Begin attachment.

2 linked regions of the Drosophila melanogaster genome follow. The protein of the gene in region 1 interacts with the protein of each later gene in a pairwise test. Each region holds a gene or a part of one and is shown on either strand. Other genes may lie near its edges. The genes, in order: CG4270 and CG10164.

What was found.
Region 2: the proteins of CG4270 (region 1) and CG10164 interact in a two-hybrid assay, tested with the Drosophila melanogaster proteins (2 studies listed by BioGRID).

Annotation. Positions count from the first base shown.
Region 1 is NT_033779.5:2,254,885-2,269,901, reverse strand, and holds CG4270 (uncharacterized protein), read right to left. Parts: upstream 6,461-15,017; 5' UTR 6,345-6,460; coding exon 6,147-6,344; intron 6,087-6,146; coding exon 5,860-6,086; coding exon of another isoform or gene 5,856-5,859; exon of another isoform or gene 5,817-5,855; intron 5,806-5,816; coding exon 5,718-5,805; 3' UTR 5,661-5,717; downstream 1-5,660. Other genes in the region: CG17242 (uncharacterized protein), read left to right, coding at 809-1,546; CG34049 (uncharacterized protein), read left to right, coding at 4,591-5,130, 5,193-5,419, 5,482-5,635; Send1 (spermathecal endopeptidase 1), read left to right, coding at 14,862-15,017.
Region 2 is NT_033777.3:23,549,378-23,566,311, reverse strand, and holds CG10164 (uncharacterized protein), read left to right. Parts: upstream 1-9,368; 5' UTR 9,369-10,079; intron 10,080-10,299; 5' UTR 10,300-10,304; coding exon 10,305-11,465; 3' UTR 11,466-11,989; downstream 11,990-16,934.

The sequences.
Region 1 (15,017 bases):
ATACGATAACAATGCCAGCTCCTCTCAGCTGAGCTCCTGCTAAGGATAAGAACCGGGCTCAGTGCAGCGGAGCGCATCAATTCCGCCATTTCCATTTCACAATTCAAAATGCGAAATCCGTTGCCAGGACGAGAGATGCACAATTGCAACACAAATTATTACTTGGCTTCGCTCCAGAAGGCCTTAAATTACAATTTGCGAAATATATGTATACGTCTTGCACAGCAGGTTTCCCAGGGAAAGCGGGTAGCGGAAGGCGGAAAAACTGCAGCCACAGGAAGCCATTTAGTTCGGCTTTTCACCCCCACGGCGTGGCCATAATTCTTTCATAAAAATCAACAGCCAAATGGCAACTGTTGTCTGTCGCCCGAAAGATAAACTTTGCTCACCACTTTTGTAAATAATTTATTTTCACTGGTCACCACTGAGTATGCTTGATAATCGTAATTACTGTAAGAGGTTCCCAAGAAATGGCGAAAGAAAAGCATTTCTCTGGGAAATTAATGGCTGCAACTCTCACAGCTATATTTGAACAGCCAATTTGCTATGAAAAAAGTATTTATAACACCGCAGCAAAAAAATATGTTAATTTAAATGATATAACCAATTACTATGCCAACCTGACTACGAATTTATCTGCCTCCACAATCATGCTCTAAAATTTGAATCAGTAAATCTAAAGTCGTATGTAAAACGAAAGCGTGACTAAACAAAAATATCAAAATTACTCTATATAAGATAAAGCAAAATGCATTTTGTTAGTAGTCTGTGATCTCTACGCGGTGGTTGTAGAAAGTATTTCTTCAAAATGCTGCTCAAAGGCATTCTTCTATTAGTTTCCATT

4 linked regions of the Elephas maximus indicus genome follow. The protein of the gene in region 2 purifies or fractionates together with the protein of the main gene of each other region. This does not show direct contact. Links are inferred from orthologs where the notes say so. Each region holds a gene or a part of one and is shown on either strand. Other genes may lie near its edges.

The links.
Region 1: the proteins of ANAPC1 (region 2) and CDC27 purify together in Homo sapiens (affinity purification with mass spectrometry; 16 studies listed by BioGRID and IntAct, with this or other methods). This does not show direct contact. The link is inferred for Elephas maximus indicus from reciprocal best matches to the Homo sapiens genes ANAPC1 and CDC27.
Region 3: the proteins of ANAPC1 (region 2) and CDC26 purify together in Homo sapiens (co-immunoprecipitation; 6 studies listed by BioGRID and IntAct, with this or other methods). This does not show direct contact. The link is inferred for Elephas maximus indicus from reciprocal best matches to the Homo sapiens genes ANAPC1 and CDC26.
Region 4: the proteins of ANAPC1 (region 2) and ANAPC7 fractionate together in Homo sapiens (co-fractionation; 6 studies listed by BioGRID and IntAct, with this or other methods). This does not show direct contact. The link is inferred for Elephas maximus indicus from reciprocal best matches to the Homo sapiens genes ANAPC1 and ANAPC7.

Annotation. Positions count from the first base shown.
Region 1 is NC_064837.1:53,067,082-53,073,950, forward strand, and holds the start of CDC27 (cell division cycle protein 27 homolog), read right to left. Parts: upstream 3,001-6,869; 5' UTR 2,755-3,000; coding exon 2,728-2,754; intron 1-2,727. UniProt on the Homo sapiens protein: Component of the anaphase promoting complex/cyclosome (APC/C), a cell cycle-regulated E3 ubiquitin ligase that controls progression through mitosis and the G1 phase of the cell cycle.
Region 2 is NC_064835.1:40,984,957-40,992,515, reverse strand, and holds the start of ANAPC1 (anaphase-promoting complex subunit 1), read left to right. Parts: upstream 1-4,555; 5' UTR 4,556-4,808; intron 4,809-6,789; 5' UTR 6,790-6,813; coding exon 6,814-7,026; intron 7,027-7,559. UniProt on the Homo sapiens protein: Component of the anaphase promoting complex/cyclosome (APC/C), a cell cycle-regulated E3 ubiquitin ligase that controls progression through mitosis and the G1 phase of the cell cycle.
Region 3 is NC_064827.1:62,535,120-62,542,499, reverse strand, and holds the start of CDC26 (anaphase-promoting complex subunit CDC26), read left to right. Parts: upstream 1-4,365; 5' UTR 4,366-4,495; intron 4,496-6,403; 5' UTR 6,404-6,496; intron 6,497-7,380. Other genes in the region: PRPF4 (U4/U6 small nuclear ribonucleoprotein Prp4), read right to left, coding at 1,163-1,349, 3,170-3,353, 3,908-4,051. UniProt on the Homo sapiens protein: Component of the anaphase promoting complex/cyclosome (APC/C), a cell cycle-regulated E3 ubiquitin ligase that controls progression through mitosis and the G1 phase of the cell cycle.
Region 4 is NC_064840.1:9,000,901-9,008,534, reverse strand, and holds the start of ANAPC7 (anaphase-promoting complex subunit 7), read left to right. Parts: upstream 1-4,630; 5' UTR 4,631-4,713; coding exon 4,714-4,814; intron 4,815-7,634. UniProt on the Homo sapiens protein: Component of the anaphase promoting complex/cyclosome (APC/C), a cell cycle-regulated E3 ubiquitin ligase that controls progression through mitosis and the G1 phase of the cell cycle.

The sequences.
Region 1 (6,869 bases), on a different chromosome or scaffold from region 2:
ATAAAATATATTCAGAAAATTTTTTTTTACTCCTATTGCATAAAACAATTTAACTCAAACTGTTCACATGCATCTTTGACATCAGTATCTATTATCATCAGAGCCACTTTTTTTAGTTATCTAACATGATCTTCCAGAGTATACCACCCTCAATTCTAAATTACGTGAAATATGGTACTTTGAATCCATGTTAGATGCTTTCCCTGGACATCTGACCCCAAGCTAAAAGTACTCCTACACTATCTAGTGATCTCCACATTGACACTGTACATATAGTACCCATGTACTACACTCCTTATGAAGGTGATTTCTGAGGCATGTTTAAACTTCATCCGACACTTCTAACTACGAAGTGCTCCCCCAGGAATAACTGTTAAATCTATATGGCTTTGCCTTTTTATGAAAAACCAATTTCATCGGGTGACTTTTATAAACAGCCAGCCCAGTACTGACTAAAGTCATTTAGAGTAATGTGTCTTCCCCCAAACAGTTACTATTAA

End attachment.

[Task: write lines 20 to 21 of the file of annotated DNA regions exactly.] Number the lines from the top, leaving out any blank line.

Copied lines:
The sequences.
Region 1 (6,869 bases), on a different chromosome or scaffold from region 2: